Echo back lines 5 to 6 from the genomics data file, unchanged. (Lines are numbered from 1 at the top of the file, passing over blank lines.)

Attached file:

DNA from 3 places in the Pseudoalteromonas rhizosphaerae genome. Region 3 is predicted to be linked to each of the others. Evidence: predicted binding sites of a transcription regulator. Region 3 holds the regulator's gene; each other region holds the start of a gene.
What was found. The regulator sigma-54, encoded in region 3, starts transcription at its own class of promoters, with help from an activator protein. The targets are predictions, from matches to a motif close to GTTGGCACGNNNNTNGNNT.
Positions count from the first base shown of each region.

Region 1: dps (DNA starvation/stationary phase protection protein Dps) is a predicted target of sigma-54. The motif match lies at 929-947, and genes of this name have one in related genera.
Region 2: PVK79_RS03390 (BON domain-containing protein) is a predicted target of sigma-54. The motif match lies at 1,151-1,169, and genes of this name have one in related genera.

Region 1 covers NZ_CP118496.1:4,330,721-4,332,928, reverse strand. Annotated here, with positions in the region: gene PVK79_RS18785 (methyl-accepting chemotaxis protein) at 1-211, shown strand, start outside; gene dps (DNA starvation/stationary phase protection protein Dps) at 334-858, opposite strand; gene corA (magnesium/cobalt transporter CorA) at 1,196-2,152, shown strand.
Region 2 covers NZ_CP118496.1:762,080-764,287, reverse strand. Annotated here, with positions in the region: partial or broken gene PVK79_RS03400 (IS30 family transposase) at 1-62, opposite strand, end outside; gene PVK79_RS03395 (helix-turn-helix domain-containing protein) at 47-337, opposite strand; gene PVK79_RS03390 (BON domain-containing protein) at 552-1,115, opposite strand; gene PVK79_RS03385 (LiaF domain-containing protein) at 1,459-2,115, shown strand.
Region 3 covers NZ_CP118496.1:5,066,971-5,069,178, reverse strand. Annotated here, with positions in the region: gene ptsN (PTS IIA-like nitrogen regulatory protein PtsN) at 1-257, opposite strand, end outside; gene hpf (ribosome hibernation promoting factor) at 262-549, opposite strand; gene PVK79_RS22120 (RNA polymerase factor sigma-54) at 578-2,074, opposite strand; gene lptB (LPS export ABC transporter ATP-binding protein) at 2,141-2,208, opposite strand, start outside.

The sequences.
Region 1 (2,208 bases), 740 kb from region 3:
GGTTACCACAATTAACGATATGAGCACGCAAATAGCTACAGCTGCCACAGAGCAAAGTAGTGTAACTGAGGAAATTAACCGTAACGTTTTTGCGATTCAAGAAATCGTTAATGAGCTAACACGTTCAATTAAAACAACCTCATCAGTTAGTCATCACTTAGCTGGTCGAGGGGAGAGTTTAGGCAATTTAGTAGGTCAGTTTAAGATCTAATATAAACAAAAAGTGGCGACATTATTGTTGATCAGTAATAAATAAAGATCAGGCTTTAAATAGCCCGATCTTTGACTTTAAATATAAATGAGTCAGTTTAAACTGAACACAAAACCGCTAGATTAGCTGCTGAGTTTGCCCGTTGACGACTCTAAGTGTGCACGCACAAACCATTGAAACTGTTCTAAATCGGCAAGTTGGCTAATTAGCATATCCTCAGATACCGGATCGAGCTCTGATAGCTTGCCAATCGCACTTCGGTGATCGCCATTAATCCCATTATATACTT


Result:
Region 2: PVK79_RS03390 (BON domain-containing protein) is a predicted target of sigma-54. The motif match lies at 1,151-1,169, and genes of this name have one in related genera.

Region 1 covers NZ_CP118496.1:4,330,721-4,332,928, reverse strand. Annotated here, with positions in the region: gene PVK79_RS18785 (methyl-accepting chemotaxis protein) at 1-211, shown strand, start outside; gene dps (DNA starvation/stationary phase protection protein Dps) at 334-858, opposite strand; gene corA (magnesium/cobalt transporter CorA) at 1,196-2,152, shown strand.